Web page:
Drip filter machines are a convenient way of brewing coffee for several cups at once, great for serving large households or in the work place. They gained popularity in the 1970's as an improvement on percolators and for their ease of use. Simply fill with water, place a paper filter in the basket, add the coffee and press the button to start brewing. The heated water then gradually drips though the basket and fills a pot underneath with coffee.
They also started earning themselves a bad reputation for unpleasant, stale tasting brews and their popularity diminished somewhat. Consumers turned more towards even more convenient methods such as cafetiere and instant coffee.
Today though, drip filter machines are enjoying a comeback and dispelling their reputation for cheap and nasty coffee. Coffee from a drip filter can actually be very good. If you leave coffee sitting on a hot plate, even for half an hour, then the brew will oxidise and become stale. That once clean tasting cup will go bad. If time is an issue then use an insulated thermos carafe to extend the life of your coffee.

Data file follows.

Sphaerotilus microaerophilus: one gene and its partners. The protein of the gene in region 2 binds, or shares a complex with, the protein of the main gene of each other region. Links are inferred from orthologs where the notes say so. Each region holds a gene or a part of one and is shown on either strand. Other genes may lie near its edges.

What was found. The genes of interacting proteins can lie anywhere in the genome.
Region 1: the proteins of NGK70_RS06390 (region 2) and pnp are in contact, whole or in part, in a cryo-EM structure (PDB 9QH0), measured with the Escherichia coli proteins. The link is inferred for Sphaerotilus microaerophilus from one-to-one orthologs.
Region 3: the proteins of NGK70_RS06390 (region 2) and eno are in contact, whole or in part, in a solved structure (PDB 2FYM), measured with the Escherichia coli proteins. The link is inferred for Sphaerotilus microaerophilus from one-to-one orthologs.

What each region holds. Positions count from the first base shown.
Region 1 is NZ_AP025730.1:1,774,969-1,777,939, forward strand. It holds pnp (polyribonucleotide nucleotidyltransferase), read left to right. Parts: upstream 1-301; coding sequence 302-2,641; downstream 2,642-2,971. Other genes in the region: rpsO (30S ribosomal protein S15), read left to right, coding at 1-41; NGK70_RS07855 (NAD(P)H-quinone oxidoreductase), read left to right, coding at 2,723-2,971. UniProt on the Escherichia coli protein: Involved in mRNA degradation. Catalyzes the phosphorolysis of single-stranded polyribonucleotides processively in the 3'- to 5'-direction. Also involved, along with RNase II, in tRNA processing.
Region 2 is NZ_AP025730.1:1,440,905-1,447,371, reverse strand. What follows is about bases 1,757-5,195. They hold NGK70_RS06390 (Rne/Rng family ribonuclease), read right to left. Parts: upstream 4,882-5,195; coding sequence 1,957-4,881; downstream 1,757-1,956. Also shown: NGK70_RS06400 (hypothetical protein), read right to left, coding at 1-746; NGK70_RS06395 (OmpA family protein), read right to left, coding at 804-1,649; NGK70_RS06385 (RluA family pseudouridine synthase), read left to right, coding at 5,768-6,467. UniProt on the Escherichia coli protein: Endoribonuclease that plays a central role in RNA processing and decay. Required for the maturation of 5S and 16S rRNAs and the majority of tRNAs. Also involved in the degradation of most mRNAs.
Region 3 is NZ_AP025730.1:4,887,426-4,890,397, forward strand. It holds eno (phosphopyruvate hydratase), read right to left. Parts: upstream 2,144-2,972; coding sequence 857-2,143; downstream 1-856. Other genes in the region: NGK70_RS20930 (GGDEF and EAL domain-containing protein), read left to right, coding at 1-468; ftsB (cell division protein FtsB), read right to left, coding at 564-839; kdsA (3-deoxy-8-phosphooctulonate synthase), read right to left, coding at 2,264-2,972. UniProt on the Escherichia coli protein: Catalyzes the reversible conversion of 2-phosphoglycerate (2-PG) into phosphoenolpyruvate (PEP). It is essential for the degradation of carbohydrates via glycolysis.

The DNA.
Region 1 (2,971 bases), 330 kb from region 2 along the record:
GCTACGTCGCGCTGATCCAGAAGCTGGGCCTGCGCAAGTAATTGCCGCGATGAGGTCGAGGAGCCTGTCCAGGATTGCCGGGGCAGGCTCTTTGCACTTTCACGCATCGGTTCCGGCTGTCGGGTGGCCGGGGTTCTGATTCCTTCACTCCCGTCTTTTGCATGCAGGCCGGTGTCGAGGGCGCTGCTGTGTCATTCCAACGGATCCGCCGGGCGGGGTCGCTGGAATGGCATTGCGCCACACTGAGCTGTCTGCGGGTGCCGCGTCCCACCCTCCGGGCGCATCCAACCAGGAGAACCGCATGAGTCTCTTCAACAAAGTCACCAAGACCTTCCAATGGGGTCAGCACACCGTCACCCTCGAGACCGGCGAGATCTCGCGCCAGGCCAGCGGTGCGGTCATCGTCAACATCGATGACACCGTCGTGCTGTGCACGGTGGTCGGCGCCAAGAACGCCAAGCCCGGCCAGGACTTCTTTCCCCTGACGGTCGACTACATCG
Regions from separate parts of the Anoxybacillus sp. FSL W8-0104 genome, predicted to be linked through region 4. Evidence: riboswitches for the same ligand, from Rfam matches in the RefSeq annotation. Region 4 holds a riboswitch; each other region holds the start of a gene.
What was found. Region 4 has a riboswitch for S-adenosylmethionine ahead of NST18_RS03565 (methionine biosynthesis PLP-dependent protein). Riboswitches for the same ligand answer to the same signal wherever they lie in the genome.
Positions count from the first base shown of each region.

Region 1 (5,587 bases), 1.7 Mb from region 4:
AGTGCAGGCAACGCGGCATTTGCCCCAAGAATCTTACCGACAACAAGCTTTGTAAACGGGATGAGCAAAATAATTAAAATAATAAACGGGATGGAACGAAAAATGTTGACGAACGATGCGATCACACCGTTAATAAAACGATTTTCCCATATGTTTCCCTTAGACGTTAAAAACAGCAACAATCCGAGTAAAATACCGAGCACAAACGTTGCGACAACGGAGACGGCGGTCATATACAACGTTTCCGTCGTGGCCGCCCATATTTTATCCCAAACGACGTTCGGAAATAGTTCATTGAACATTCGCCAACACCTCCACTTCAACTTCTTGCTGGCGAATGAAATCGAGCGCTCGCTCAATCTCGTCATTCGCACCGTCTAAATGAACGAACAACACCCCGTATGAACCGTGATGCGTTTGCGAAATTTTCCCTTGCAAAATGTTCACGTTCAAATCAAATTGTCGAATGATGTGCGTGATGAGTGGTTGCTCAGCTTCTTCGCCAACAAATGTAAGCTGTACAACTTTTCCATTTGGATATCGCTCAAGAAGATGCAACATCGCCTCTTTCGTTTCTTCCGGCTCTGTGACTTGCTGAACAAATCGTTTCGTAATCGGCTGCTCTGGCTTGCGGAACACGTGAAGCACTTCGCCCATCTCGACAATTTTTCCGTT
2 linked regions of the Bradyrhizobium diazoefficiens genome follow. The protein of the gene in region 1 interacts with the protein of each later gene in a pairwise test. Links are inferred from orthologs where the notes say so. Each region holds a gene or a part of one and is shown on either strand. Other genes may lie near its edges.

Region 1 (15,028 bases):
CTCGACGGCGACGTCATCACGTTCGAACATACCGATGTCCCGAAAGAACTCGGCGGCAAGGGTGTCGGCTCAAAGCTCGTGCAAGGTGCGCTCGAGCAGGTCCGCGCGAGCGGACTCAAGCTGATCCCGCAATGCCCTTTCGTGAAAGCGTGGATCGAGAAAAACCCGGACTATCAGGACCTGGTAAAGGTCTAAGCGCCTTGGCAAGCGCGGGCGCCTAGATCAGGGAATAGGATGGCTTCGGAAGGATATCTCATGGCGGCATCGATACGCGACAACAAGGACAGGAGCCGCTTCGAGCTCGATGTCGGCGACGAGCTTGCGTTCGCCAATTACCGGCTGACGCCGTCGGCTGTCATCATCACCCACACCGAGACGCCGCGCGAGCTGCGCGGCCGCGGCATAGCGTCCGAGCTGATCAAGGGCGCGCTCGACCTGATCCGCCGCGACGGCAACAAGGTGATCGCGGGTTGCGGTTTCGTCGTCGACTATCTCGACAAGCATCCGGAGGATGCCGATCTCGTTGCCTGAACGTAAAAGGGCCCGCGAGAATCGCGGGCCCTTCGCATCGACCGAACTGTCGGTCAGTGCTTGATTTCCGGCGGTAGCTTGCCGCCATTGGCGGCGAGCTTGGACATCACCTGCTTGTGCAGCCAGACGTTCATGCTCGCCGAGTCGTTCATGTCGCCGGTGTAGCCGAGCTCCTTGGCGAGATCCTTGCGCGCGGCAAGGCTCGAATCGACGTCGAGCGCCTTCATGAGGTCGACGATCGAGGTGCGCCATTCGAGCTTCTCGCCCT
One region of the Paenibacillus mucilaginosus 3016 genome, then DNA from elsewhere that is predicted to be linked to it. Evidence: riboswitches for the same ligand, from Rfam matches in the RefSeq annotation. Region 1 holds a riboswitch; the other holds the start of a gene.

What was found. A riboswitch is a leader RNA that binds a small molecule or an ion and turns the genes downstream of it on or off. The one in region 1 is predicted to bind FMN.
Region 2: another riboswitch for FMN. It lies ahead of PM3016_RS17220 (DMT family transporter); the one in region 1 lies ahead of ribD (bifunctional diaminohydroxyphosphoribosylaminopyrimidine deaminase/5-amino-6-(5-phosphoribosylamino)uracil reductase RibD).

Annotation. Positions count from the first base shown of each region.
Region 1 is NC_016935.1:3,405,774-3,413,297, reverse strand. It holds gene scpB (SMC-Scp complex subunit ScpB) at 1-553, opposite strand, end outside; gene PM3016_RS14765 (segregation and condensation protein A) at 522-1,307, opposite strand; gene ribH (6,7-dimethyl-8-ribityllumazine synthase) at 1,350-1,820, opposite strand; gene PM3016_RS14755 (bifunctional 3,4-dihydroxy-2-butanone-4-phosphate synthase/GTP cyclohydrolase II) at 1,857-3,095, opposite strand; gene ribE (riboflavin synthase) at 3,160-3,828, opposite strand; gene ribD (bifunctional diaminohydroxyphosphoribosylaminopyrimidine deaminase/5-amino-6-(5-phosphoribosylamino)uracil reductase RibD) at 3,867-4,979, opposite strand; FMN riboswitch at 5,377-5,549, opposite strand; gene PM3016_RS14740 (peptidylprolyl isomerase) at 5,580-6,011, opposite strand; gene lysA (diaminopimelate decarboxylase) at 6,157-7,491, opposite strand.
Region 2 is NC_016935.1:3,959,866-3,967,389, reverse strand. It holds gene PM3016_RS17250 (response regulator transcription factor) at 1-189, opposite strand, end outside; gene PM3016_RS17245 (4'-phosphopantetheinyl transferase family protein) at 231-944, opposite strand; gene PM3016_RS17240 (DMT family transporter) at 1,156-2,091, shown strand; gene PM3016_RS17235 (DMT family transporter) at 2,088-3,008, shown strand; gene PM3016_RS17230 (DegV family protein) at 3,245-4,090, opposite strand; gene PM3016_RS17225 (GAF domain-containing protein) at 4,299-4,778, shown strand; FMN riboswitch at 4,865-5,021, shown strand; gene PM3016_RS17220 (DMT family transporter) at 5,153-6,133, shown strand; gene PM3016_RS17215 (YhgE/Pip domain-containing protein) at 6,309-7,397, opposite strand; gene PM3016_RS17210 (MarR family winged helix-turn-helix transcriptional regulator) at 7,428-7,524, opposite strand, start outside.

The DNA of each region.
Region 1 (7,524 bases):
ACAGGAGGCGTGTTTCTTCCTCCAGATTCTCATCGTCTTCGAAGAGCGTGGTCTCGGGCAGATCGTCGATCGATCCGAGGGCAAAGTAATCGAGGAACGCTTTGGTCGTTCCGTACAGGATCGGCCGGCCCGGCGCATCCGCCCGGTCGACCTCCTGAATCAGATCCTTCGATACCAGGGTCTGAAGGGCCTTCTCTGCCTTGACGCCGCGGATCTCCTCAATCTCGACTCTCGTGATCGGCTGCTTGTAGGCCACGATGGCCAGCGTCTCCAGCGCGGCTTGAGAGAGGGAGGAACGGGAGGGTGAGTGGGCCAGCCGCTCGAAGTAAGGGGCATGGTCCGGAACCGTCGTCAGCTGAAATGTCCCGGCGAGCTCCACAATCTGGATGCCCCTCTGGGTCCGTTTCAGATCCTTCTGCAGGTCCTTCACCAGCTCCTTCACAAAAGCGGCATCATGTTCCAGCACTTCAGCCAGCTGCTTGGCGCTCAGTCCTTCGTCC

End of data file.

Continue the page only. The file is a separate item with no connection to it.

Find out how coffee is harvested and the hard work that the coffee farmers put into our lovely drink.
Read about what they do after the harvesting of coffee and the various processing methods.
Producing around 13 million bags (60KG) of coffee, Colombia is the third largest producer of coffee.
Not the largest producer with 0.5 million bags (60KG) but boy do they know how to grow coffee!
Guatemala produces around 3.5 million bags (60KG) each year and produces very high quality certified coffee.
The birthplace of coffee with wild coffees and a production of around 6.5 million bags (60KG).
The neighbour of Ethiopia yet with a very different flavour profile, Kenya produces under a million bags (60KG) of coffee each year.
Only about 0.25 million bags (60KG) are produced each year by Rwanda but we love Rwandan coffee.
With over 5 million bags (60KG) a year, India produces quite a bit of coffee and use the famous Monsooning processing method.
Over 6.5 million bags (60KG) are produced annually by Indonesia with some famous growing regions.